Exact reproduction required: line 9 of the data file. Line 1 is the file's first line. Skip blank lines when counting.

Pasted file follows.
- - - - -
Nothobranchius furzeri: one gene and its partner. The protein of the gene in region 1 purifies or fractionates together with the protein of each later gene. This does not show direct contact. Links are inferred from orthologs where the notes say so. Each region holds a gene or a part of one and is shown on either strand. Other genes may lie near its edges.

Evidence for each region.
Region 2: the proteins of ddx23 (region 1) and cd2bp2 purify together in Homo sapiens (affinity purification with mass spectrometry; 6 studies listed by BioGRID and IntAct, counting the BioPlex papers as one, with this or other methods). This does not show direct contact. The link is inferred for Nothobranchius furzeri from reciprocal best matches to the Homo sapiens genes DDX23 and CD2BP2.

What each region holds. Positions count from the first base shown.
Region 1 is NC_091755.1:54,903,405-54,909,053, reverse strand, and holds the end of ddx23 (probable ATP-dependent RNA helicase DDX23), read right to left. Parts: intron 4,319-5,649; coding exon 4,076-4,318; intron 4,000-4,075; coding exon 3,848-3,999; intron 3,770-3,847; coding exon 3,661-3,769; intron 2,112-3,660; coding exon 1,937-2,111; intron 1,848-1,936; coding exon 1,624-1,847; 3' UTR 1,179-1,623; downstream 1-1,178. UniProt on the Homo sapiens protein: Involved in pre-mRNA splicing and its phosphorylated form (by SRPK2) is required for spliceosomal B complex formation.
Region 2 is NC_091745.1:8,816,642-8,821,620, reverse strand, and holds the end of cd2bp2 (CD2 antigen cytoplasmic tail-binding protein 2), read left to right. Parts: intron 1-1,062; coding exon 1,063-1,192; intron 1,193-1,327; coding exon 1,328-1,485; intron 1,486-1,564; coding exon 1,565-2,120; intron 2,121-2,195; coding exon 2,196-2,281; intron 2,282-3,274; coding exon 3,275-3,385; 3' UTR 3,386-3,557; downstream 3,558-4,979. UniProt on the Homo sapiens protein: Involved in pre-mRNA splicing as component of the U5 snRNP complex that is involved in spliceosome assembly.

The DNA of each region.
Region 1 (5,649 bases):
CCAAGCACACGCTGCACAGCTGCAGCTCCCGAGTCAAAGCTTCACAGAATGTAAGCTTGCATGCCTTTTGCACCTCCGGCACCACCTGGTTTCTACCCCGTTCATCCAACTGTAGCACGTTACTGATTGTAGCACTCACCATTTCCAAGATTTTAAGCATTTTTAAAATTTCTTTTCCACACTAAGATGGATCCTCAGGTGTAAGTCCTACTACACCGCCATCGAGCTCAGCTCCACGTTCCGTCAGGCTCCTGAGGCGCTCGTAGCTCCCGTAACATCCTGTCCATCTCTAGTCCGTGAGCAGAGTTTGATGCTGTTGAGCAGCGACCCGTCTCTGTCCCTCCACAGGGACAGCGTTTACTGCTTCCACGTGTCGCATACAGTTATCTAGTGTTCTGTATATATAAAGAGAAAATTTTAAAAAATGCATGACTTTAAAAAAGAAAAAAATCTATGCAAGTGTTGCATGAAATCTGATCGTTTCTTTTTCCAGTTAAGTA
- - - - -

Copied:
CCAAGCACACGCTGCACAGCTGCAGCTCCCGAGTCAAAGCTTCACAGAATGTAAGCTTGCATGCCTTTTGCACCTCCGGCACCACCTGGTTTCTACCCCGTTCATCCAACTGTAGCACGTTACTGATTGTAGCACTCACCATTTCCAAGATTTTAAGCATTTTTAAAATTTCTTTTCCACACTAAGATGGATCCTCAGGTGTAAGTCCTACTACACCGCCATCGAGCTCAGCTCCACGTTCCGTCAGGCTCCTGAGGCGCTCGTAGCTCCCGTAACATCCTGTCCATCTCTAGTCCGTGAGCAGAGTTTGATGCTGTTGAGCAGCGACCCGTCTCTGTCCCTCCACAGGGACAGCGTTTACTGCTTCCACGTGTCGCATACAGTTATCTAGTGTTCTGTATATATAAAGAGAAAATTTTAAAAAATGCATGACTTTAAAAAAGAAAAAAATCTATGCAAGTGTTGCATGAAATCTGATCGTTTCTTTTTCCAGTTAAGTA